Real estate fund sues HSBC over bond deal: report
ZURICH (Reuters) - A U.S. real estate fund has sued HSBC Holdings (HSBA.L) alleging the British bank's U.S. mortgage trading operation took advantage of the credit crisis to profit at the expense of the fund, the Wall Street Journal reported.
In the lawsuit, Luminent Mortgage Capital LUM.N, a San Francisco firm that invests in residential mortgage securities, says HSBC's New York office placed an improperly low valuation on nine subprime-mortgage bonds, which the fund's subsidiary had put up as collateral for loans.
According to the complaint, HSBC bought the bonds at a deep discount to their fair value, in at least one case employing an auction that included only one other bidder, the Journal reported in its European edition on Friday.
The Journal said the complaint was filed on Thursday in the U.S. District Court in New York. The total face value of the bonds in question was $24 million.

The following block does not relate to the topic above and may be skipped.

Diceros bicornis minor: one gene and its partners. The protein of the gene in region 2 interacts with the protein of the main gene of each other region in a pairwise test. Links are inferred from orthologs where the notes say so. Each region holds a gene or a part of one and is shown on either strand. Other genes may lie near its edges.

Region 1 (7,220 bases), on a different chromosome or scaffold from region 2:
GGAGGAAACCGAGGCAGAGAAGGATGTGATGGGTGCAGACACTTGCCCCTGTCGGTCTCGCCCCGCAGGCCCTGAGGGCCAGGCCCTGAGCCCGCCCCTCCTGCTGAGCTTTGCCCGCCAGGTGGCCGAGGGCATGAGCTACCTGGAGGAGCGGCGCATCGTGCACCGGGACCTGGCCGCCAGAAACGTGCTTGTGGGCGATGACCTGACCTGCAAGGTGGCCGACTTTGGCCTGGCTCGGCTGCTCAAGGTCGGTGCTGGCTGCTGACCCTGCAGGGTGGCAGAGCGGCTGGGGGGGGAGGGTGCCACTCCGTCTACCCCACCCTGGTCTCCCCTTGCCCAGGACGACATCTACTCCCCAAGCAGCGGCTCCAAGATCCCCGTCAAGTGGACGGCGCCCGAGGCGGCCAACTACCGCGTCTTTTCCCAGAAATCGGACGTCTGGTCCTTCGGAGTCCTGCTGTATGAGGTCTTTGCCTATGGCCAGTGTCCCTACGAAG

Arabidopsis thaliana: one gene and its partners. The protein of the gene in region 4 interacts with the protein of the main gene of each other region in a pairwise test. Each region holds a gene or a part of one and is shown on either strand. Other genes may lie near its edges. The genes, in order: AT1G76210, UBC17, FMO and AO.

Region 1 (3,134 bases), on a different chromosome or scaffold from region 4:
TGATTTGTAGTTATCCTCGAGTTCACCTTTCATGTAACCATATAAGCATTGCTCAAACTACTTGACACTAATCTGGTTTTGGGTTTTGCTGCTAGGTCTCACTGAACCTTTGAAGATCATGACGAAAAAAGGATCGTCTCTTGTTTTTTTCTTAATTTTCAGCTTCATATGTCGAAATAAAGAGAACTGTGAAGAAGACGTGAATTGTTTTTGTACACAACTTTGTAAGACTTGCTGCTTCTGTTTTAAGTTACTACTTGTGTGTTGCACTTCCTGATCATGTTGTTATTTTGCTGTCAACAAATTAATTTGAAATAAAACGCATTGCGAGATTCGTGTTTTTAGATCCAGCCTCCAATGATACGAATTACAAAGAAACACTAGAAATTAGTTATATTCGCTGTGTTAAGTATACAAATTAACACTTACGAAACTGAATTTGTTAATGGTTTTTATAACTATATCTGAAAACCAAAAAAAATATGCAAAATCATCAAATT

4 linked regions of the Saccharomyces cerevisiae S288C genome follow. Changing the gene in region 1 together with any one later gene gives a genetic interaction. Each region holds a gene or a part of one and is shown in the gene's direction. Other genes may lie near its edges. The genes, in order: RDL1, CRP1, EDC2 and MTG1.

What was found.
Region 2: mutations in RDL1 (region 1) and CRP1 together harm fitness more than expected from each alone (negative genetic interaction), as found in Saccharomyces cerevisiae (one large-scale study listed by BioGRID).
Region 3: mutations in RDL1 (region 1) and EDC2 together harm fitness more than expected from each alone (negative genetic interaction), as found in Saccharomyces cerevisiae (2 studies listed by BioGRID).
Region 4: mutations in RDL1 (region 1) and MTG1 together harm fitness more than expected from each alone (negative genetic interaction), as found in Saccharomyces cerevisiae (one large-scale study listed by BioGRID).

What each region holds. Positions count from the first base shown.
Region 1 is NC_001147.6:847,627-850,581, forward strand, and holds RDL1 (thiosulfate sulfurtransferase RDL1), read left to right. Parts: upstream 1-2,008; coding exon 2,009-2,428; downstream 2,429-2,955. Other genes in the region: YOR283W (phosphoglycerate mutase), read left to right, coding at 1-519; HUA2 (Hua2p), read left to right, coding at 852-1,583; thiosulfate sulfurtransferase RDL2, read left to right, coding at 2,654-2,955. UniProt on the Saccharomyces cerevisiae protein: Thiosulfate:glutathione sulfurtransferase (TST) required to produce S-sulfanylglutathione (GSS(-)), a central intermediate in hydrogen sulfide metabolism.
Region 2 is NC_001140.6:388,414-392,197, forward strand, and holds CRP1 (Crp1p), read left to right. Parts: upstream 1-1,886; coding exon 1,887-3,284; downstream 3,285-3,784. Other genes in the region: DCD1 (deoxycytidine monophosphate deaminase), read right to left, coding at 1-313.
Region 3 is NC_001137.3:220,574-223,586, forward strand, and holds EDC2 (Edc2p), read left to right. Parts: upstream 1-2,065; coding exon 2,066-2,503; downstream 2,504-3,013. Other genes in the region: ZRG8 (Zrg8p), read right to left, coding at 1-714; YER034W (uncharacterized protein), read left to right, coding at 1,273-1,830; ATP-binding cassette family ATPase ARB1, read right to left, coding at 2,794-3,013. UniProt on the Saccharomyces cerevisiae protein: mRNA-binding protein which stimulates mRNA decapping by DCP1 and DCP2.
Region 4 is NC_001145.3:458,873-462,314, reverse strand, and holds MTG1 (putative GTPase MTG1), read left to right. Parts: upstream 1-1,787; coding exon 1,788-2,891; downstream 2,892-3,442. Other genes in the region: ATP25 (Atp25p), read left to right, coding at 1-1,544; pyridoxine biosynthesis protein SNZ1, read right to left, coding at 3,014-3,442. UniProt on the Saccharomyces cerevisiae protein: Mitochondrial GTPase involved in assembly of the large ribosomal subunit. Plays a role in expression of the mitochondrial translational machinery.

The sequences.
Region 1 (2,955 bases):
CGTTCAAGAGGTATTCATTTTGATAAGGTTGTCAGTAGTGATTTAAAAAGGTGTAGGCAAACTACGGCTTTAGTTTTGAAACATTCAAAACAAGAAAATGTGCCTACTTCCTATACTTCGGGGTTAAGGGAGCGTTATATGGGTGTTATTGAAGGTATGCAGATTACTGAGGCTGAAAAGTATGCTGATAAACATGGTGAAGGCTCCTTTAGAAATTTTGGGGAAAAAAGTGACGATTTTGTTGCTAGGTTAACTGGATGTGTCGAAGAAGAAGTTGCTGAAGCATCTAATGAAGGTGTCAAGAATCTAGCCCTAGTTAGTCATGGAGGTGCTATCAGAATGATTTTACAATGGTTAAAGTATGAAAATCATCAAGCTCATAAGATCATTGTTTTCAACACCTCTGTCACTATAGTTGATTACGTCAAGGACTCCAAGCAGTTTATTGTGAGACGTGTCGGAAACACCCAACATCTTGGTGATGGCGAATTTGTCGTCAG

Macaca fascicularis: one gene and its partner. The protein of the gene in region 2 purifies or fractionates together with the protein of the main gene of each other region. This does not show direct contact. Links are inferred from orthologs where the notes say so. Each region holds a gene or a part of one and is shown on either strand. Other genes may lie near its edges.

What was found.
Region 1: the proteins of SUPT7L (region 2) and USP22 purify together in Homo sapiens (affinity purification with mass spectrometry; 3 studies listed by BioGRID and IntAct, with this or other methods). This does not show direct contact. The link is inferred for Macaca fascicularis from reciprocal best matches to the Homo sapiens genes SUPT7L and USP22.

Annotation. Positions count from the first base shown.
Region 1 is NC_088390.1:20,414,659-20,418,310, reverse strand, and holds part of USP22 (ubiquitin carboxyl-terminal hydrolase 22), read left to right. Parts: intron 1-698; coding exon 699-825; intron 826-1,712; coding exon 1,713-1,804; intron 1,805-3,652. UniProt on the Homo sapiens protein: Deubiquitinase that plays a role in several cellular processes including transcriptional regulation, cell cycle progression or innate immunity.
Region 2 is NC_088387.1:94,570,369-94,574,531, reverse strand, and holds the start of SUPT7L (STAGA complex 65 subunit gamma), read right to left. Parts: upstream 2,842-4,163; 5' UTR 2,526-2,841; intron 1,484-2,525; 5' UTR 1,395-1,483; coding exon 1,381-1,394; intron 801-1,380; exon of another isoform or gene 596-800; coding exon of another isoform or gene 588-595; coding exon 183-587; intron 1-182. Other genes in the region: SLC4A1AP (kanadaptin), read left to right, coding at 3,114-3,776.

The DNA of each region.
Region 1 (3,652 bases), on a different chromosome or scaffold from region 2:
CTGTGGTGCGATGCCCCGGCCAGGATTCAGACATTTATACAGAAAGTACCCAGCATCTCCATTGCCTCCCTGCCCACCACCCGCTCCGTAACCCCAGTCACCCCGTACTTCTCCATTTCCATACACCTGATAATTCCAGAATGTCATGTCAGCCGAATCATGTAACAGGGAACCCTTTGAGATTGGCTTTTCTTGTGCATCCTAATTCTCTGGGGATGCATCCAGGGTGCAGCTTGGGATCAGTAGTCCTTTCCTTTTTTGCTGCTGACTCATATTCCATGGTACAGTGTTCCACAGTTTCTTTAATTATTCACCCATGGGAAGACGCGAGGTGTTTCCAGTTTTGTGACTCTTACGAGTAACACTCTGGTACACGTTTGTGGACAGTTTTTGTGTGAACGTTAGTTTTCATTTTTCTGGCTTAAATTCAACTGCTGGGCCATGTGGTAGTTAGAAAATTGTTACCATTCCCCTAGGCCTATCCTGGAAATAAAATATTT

An HSBC spokeswoman said the bank declined to comment, the Journal reported.
The dispute highlighted a problem that many banks and investors faced this summer as troubles in subprime mortgages triggered a broader credit crisis.
Market prices for many types of securities almost disappeared, forcing holders of the securities to come up with estimates of their value, the Journal said.
"Because those estimates often involve subjective criteria, they left ample room for manipulation and dispute," the newspaper said.
According to the complaint, Luminent's problems with HSBC stem from transactions made in late July and early August in which Luminent subsidiaries provided securities to the bank in return for loans.
HSBC could not be reached for comment.
LONDON - European stocks opened firmer and lower-rated government bond prices edged up on Friday, as markets settled after a broad pullback overnight on concerns about Portugal's banking sector that highlighted contagion risk in the euro zone. | Video
BEIJING/HONG KONG - China reiterated its opposition on Thursday to a European Union plan to limit airline carbon dioxide emissions and called for talks to resolve the issue a day after its major airlines refused to pay any carbon costs under the new law.